• Uneven sheens, which can be due to issues like working with poorly maintained applicators, or even simply forgetting to mix the product well before allocation. If the result is particularly unpleasant, the only recourse would be to have another round of floor sanding and recoat the surface, which will end up consuming more resources. 
  • Scratches, which are made more prominent by the finish coats. These are commonly caused by using sanding pads or abrasive screens that are worn out, whether it is for the initial sanding, or that which occurs in between consecutive coats being applied. To get rid of the scratches, the affected surface needs to be sanded back down past the coat that has the scratches. Since this is actually quite difficult to accurately determine, the whole finish usually just ends up being sanded completely away and the process started again.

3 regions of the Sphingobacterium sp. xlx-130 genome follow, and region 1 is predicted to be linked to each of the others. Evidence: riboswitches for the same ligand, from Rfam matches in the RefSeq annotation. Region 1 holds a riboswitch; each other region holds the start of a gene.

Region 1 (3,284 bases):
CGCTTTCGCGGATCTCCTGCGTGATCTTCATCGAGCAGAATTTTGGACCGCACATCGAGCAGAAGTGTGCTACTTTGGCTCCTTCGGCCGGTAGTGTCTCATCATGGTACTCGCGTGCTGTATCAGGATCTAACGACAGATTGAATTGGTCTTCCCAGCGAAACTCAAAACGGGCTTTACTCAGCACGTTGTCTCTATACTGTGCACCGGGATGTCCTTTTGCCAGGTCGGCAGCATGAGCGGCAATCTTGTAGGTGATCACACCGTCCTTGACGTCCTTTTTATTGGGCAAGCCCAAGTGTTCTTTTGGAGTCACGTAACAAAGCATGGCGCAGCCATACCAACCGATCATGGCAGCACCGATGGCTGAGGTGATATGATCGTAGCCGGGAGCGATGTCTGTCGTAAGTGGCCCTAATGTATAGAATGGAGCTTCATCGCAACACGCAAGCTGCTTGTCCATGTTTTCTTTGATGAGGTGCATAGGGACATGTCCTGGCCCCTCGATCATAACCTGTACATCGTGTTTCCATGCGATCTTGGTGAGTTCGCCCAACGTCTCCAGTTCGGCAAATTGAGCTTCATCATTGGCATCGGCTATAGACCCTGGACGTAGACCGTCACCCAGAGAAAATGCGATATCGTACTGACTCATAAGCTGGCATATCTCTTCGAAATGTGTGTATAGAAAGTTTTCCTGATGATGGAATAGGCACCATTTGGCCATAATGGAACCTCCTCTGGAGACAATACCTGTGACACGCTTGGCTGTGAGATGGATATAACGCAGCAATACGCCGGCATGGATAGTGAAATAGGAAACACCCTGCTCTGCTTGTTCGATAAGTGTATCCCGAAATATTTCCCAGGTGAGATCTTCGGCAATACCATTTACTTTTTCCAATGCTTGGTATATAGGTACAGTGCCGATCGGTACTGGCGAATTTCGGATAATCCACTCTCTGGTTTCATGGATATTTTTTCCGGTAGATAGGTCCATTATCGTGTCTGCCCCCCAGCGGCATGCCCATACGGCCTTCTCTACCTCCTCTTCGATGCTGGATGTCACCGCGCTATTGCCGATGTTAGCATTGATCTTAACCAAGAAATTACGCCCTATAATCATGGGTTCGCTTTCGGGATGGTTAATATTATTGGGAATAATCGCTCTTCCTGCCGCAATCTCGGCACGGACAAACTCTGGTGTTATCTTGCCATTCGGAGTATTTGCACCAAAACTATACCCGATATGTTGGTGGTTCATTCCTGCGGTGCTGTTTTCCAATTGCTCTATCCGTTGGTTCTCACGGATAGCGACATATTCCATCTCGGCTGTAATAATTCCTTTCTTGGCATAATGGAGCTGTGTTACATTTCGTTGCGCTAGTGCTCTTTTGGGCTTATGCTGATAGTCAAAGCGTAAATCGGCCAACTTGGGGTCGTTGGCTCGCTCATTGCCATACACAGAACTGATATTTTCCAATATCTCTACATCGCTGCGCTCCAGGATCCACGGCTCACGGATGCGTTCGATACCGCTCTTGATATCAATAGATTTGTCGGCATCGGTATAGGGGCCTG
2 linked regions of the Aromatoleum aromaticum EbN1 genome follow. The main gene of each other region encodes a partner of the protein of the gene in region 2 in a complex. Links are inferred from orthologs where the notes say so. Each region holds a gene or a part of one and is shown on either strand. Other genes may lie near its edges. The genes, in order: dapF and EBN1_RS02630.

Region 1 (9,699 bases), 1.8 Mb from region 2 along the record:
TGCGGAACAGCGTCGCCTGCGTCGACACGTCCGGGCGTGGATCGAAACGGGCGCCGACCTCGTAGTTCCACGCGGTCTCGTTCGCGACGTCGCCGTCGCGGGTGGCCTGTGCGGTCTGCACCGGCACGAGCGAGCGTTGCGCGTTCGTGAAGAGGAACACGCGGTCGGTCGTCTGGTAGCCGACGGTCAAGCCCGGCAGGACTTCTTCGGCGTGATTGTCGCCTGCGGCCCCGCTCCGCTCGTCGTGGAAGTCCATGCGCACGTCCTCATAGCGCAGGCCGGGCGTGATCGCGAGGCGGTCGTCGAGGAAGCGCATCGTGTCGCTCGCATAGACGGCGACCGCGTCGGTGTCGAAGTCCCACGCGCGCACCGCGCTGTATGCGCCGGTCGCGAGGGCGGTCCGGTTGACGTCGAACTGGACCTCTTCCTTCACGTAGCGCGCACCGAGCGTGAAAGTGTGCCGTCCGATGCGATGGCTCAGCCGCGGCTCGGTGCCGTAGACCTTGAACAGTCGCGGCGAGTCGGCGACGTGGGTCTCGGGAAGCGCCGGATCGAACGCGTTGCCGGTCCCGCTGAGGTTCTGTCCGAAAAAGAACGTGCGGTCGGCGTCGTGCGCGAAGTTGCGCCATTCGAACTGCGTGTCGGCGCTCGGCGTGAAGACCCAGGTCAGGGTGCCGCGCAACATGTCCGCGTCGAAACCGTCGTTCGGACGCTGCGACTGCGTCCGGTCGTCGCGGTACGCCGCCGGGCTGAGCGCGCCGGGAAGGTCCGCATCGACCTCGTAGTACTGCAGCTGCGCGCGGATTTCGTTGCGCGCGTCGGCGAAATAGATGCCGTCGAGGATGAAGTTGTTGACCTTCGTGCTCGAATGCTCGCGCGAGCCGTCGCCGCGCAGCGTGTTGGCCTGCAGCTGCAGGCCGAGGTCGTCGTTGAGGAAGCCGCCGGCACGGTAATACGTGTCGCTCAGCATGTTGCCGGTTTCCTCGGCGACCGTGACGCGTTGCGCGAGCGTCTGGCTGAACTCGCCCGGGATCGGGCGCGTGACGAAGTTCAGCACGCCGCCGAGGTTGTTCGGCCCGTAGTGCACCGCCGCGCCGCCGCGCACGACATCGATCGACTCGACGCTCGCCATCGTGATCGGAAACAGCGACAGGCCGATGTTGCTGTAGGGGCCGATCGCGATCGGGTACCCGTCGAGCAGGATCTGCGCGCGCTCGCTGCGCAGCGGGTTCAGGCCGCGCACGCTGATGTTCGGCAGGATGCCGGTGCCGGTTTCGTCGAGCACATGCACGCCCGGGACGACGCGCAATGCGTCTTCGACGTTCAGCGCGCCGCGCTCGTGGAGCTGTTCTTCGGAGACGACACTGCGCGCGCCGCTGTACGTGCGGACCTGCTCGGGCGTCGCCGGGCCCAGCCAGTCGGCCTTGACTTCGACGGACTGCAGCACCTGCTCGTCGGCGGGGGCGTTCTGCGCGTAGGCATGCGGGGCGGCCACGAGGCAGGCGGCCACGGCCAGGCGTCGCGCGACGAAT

• Mishandling the floor sanding machinery is also problematic, whether it’s sanding too fast, too little, following the wrong direction, or starting the drum sander before it is in contact with the ground, which causes it to spin on one spot – there are different ways that a rookie or DIYer can go wrong, and all will be costly to resolve.